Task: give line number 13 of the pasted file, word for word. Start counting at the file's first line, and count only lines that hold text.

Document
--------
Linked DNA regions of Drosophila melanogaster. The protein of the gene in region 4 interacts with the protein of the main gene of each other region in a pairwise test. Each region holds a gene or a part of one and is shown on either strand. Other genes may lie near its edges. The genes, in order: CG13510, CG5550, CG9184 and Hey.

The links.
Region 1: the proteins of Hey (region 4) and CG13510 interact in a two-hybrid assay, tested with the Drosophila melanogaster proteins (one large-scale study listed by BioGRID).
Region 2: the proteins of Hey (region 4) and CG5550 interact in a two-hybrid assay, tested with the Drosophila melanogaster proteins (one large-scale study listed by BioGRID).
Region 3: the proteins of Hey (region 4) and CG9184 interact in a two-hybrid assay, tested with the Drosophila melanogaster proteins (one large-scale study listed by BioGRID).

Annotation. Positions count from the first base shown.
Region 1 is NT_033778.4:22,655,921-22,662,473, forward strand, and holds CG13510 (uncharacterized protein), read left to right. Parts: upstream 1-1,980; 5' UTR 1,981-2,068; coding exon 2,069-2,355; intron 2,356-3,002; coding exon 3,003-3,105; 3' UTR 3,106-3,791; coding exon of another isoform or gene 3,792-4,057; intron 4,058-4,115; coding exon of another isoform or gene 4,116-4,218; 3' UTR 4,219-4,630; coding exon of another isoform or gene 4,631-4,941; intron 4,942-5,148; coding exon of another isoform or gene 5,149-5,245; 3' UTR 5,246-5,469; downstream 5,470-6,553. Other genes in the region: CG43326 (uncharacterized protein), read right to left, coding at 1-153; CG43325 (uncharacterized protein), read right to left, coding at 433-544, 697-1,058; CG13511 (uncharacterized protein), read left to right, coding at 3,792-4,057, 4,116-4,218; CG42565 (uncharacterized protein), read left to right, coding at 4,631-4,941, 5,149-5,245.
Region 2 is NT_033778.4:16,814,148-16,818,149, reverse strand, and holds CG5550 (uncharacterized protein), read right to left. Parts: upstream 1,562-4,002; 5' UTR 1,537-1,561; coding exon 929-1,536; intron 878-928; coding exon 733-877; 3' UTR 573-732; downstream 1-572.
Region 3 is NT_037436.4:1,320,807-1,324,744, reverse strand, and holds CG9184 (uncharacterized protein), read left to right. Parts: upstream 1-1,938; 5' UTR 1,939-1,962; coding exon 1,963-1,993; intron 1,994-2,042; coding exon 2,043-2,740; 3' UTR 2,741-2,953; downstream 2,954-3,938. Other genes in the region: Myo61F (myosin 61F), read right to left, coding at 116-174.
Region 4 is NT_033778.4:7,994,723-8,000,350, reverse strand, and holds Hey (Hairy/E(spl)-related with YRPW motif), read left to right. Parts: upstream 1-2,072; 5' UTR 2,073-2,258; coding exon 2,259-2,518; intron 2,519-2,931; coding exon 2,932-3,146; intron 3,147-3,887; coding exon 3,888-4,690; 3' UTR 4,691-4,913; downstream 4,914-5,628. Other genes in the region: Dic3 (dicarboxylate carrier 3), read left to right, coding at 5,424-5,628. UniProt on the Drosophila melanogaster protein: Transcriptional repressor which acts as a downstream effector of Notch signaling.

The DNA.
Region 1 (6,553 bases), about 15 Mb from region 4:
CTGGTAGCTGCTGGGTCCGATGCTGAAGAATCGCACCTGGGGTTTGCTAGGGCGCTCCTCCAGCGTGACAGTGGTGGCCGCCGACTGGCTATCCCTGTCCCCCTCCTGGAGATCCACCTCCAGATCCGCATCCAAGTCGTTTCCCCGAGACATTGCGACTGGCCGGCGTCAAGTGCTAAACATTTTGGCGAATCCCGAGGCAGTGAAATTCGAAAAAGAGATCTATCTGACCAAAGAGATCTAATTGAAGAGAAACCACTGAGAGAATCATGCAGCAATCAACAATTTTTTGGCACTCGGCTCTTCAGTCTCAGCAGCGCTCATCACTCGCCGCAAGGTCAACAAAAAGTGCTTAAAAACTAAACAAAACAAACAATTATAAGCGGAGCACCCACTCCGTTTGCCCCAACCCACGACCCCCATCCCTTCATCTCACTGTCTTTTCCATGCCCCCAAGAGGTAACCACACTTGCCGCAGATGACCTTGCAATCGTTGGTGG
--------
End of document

CTGGTAGCTGCTGGGTCCGATGCTGAAGAATCGCACCTGGGGTTTGCTAGGGCGCTCCTCCAGCGTGACAGTGGTGGCCGCCGACTGGCTATCCCTGTCCCCCTCCTGGAGATCCACCTCCAGATCCGCATCCAAGTCGTTTCCCCGAGACATTGCGACTGGCCGGCGTCAAGTGCTAAACATTTTGGCGAATCCCGAGGCAGTGAAATTCGAAAAAGAGATCTATCTGACCAAAGAGATCTAATTGAAGAGAAACCACTGAGAGAATCATGCAGCAATCAACAATTTTTTGGCACTCGGCTCTTCAGTCTCAGCAGCGCTCATCACTCGCCGCAAGGTCAACAAAAAGTGCTTAAAAACTAAACAAAACAAACAATTATAAGCGGAGCACCCACTCCGTTTGCCCCAACCCACGACCCCCATCCCTTCATCTCACTGTCTTTTCCATGCCCCCAAGAGGTAACCACACTTGCCGCAGATGACCTTGCAATCGTTGGTGG